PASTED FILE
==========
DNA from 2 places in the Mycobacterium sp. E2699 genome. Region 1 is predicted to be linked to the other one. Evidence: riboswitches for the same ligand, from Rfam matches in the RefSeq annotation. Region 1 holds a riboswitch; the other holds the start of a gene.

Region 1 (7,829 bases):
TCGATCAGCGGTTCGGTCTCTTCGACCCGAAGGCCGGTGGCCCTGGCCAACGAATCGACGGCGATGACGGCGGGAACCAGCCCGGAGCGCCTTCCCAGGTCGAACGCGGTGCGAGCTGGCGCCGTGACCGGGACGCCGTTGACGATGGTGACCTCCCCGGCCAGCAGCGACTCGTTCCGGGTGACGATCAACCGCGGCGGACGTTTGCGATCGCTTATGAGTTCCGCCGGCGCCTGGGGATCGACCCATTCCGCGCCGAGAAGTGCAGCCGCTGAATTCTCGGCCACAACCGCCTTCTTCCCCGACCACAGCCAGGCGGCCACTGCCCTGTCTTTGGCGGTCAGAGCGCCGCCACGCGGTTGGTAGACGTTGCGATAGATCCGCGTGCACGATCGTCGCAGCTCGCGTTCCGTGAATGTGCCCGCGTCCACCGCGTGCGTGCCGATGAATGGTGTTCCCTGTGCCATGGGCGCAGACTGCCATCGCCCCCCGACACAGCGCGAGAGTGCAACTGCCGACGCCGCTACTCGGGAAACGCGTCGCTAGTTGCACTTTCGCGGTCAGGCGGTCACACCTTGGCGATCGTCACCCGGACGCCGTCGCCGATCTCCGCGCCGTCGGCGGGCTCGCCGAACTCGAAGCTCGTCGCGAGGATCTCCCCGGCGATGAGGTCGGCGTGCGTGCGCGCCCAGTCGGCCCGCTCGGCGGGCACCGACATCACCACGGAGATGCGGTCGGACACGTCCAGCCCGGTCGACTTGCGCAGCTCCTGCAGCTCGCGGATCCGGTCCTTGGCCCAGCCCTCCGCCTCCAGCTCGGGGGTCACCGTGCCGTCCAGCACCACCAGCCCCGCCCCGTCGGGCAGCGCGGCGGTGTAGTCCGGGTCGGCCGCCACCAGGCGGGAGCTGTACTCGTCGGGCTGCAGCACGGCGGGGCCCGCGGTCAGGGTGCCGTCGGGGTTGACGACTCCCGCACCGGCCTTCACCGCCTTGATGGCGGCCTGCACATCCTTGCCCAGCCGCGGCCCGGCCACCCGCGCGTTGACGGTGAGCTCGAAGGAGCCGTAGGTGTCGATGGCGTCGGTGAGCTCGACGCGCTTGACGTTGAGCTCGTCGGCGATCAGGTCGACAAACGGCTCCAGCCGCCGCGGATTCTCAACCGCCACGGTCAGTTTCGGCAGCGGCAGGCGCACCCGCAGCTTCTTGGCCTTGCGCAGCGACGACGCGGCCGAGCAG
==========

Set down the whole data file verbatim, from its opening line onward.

DNA from 2 places in the Mycobacterium sp. E2699 genome. Region 1 is predicted to be linked to the other one. Evidence: riboswitches for the same ligand, from Rfam matches in the RefSeq annotation. Region 1 holds a riboswitch; the other holds the start of a gene.

Region 1 (7,829 bases):
TCGATCAGCGGTTCGGTCTCTTCGACCCGAAGGCCGGTGGCCCTGGCCAACGAATCGACGGCGATGACGGCGGGAACCAGCCCGGAGCGCCTTCCCAGGTCGAACGCGGTGCGAGCTGGCGCCGTGACCGGGACGCCGTTGACGATGGTGACCTCCCCGGCCAGCAGCGACTCGTTCCGGGTGACGATCAACCGCGGCGGACGTTTGCGATCGCTTATGAGTTCCGCCGGCGCCTGGGGATCGACCCATTCCGCGCCGAGAAGTGCAGCCGCTGAATTCTCGGCCACAACCGCCTTCTTCCCCGACCACAGCCAGGCGGCCACTGCCCTGTCTTTGGCGGTCAGAGCGCCGCCACGCGGTTGGTAGACGTTGCGATAGATCCGCGTGCACGATCGTCGCAGCTCGCGTTCCGTGAATGTGCCCGCGTCCACCGCGTGCGTGCCGATGAATGGTGTTCCCTGTGCCATGGGCGCAGACTGCCATCGCCCCCCGACACAGCGCGAGAGTGCAACTGCCGACGCCGCTACTCGGGAAACGCGTCGCTAGTTGCACTTTCGCGGTCAGGCGGTCACACCTTGGCGATCGTCACCCGGACGCCGTCGCCGATCTCCGCGCCGTCGGCGGGCTCGCCGAACTCGAAGCTCGTCGCGAGGATCTCCCCGGCGATGAGGTCGGCGTGCGTGCGCGCCCAGTCGGCCCGCTCGGCGGGCACCGACATCACCACGGAGATGCGGTCGGACACGTCCAGCCCGGTCGACTTGCGCAGCTCCTGCAGCTCGCGGATCCGGTCCTTGGCCCAGCCCTCCGCCTCCAGCTCGGGGGTCACCGTGCCGTCCAGCACCACCAGCCCCGCCCCGTCGGGCAGCGCGGCGGTGTAGTCCGGGTCGGCCGCCACCAGGCGGGAGCTGTACTCGTCGGGCTGCAGCACGGCGGGGCCCGCGGTCAGGGTGCCGTCGGGGTTGACGACTCCCGCACCGGCCTTCACCGCCTTGATGGCGGCCTGCACATCCTTGCCCAGCCGCGGCCCGGCCACCCGCGCGTTGACGGTGAGCTCGAAGGAGCCGTAGGTGTCGATGGCGTCGGTGAGCTCGACGCGCTTGACGTTGAGCTCGTCGGCGATCAGGTCGACAAACGGCTCCAGCCGCCGCGGATTCTCAACCGCCACGGTCAGTTTCGGCAGCGGCAGGCGCACCCGCAGCTTCTTGGCCTTGCGCAGCGACGACGCGGCCGAGCAG